The Learning MarketSpace, April 2010
A quarterly electronic newsletter of the National Center for Academic Transformation highlighting ongoing examples of redesigned learning environments using technology and examining issues related to their development and implementation.
TABLE OF CONTENTS:
Offering perspectives on issues and developments at the nexus of higher education and information
Does A Nursing Student Really Need to Solve Rational Equations?
In a recent study funded by the Gates and Hewlett Foundations, Rhonda Epper and Elaine Baker summarize the spotlight that is now focused on developmental math across the nation. “In the past five years, the critical role of developmental math in the retention and success of community college students has come under additional scrutiny, partially through the attention and resources of national initiatives. This attention has been accompanied by several research efforts in developmental education and a parallel policy focus on the implications of this research for higher education policy. . . . The combination of interest from foundations, public policy groups and researchers who view math as the gatekeeper to college success have yielded a variety of new strategies and programmatic innovations, with a parallel focus on evaluating and assessing the promise of these strategies in terms of replication, scalability and sustainability.”
As readers of this newsletter know, NCAT advocates redesigning the developmental math sequence using the Emporium Model to improve student learning outcomes while reducing instructional cost. Over the past ten years, NCAT redesigns have, on average, increased the percentage of students successfully completing a developmental math course by 51% and reduced the cost of instruction by 30%.
For those institutions that do not want to take on a full redesign project, however, two relatively simple actions could be taken that would dramatically reduce the number of students enrolled in developmental math. (Institutions planning a redesign should also consider these ideas.) These two ideas emerged during NCAT’s collaboration with the Tennessee Board of Regents (TBR) in its Developmental Studies Redesign Initiative, most specifically from the award-winning redesign project at Jackson State Community College (JSCC).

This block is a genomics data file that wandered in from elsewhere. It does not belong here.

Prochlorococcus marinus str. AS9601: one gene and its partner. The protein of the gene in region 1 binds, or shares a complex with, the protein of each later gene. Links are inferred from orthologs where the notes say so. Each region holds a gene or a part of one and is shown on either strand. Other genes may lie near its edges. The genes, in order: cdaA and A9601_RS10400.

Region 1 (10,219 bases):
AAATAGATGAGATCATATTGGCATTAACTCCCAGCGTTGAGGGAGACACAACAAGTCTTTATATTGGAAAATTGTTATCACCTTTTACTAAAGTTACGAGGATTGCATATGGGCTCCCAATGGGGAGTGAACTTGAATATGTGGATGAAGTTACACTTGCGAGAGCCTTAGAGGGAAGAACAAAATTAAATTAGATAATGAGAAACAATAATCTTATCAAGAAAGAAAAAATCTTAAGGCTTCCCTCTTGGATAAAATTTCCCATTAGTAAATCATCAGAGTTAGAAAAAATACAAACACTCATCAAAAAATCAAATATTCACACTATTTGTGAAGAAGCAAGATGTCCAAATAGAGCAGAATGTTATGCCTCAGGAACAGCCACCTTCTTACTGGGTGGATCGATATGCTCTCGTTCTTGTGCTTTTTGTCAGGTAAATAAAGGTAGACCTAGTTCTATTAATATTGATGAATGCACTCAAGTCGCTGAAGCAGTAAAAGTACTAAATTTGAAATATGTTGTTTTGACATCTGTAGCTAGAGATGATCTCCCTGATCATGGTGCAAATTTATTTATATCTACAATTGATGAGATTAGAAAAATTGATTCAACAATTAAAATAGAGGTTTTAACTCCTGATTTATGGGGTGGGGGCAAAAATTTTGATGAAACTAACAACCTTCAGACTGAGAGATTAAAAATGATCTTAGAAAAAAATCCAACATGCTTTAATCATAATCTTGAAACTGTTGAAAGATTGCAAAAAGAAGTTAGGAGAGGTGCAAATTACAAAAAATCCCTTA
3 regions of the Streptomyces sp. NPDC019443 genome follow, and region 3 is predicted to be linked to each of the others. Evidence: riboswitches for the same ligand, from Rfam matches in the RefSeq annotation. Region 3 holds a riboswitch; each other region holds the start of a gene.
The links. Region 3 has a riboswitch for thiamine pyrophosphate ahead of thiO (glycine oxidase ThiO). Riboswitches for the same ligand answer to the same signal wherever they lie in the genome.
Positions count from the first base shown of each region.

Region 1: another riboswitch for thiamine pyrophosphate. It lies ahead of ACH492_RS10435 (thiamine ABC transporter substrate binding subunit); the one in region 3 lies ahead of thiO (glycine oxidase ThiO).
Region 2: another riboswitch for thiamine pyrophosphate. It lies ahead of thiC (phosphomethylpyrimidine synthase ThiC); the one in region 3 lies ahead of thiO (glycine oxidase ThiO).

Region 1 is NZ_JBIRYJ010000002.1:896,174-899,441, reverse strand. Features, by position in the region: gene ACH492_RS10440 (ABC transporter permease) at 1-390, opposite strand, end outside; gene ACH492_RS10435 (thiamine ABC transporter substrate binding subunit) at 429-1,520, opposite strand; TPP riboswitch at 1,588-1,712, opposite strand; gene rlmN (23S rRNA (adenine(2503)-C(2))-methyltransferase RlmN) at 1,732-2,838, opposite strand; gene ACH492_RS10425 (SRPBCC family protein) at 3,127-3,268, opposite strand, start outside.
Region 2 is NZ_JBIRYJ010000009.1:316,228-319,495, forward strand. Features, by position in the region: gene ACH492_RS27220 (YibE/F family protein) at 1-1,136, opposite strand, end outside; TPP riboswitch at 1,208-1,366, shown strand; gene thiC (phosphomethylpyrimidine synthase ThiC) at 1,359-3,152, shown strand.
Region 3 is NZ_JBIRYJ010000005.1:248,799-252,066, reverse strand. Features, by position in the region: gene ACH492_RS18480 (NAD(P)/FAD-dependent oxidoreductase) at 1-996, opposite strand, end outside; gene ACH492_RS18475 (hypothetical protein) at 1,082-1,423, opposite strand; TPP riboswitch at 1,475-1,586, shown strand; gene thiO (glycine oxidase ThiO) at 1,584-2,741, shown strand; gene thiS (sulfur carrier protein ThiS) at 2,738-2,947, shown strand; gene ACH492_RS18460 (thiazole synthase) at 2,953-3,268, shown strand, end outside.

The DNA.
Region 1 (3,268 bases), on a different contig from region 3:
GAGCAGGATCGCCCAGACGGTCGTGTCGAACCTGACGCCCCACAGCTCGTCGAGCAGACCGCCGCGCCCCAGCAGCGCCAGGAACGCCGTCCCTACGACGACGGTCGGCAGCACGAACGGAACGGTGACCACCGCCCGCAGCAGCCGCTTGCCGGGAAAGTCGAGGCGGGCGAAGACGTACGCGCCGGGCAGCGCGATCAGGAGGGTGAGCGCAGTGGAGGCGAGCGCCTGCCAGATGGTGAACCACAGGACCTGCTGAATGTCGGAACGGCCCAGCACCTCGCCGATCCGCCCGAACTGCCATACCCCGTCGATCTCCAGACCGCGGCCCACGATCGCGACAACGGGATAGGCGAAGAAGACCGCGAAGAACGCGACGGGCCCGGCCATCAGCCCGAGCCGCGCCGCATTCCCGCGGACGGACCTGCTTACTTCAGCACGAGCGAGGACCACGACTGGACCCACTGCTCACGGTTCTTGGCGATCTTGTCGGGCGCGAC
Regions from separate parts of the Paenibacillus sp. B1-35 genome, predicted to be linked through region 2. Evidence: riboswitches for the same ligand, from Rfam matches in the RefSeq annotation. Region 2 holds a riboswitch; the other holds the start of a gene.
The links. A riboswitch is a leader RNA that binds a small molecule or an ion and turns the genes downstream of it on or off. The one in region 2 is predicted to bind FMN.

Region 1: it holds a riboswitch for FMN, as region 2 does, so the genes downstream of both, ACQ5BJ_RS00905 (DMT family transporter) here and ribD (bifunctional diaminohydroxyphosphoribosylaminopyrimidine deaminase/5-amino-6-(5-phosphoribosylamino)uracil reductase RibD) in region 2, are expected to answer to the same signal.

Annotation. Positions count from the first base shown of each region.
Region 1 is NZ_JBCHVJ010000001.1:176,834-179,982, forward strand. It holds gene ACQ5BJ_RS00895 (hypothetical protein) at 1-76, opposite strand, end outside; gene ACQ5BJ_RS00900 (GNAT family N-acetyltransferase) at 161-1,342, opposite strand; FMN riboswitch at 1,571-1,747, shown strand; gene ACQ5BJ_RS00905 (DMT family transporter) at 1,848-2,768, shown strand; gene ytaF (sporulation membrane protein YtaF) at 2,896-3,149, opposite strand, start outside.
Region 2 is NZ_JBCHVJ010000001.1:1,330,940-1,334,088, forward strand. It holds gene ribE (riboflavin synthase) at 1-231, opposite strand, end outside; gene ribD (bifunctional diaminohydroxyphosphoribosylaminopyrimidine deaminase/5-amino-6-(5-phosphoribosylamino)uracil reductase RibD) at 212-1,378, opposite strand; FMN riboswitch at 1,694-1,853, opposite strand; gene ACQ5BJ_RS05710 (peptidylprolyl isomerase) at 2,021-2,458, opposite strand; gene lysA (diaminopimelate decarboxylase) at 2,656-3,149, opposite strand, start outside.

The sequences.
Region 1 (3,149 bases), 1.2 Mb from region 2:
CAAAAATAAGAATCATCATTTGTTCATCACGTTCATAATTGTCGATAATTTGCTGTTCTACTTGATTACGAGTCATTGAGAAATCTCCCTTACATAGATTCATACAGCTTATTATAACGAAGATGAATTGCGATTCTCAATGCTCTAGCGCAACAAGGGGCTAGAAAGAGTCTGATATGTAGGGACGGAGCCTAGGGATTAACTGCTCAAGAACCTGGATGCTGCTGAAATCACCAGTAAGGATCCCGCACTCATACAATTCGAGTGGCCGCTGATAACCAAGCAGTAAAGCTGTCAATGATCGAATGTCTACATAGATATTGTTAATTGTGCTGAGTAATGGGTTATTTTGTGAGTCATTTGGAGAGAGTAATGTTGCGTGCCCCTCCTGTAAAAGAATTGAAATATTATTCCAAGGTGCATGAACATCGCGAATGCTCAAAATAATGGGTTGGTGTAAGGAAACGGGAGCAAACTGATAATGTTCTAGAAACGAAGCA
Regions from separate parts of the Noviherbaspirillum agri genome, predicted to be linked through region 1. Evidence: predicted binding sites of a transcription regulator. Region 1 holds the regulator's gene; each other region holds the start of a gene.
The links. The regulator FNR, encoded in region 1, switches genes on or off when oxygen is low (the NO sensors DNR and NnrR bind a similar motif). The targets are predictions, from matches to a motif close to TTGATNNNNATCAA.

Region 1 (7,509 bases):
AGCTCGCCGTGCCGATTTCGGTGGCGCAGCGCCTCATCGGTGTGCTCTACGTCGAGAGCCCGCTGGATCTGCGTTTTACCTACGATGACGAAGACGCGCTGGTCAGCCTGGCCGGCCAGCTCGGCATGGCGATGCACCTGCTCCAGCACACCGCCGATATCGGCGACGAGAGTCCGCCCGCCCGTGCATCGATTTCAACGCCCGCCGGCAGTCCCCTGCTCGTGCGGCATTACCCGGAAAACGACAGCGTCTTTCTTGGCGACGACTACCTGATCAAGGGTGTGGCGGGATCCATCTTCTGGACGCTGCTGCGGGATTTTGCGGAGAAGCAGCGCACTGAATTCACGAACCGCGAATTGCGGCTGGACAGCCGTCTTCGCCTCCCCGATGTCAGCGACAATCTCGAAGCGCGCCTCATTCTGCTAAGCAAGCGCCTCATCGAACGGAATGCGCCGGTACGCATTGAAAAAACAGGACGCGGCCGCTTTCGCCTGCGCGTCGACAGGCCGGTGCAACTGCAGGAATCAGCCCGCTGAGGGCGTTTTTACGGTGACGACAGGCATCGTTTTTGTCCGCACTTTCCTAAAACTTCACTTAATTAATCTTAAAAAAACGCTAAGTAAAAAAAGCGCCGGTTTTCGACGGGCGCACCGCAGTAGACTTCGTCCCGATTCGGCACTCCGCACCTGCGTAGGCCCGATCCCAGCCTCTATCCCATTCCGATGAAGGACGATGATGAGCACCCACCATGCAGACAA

Since the early 1980’s, the TBR has operated a remedial and developmental math program comprising three courses: Basic Math, Elementary Algebra, and Intermediate Algebra. These three courses are offered at all 13 TBR community colleges, helping to ensure a consistent experience for all TBR students regardless of location.
The TBR program also uses a uniform placement testing system. Students are placed in a remedial or developmental course if their ACT/Compass math subject scores are less than 19 or 29 respectively. Using ACT as an example, if students score 17 or 18, they are placed in Intermediate Algebra; if students score 15 or 16, they are placed in Elementary Algebra; if students score 14 or less, they are placed in Basic Math. Students are required to progress through one, two or three courses on a semester schedule until they exit Intermediate Algebra. Only then can they enroll in college-level math courses or their desired programs of study.
Remediating High School Deficiencies vs. Preparing Students to Succeed in College
As part of the redesign initiative, the TBR asked institutions to reconsider what the goals of remedial/developmental education should be. Specifically, they asked, Are you remediating high school deficiencies in your remedial/developmental courses or preparing students to succeed in college?
JSCC recognized that student goals are different: they may plan to enter a program of study that requires advanced mathematics, to complete a general education mathematics course or to apply for admission to a nursing or allied health program. Consequently, JSCC’s redesign moved away from remediating students’ high school algebra deficiencies to preparing students for their particular educational goals. Students were required to master only the concept deficiencies that were relevant to their educational and career goals.
When JSCC redesigned the three remedial and developmental math courses, they replaced them with 12 clearly defined modules mapped to the competencies originally required in the three courses. Courses were divided as follows: Modules 1, 2 and 3 for Basic Math; Modules 4, 5, 6 and 7 for Elementary Algebra and Modules 8, 9, 10, 11 and 12 for Intermediate Algebra.
After defining the competencies to be included in each of the 12 modules, the JSCC math faculty determined which modules were necessary to succeed in each college-level general education math course. All other departments identified which modules were necessary to succeed in their college-level courses as well as their discipline’s core math requirements. Departments with programs not requiring college-level math determined the modules necessary to succeed in those programs. Changes in developmental math prerequisites were approved by the college curriculum committee.
Of the 48 programs of study at JSCC requiring college-level math courses, 35 required only seven modules (47.1% of the students); four required eight modules (31.2% of the students), and seven required all 12 modules (20.3% of the students). One program required only six modules (0.8% of the students), and one required only four modules (0.6% of the students).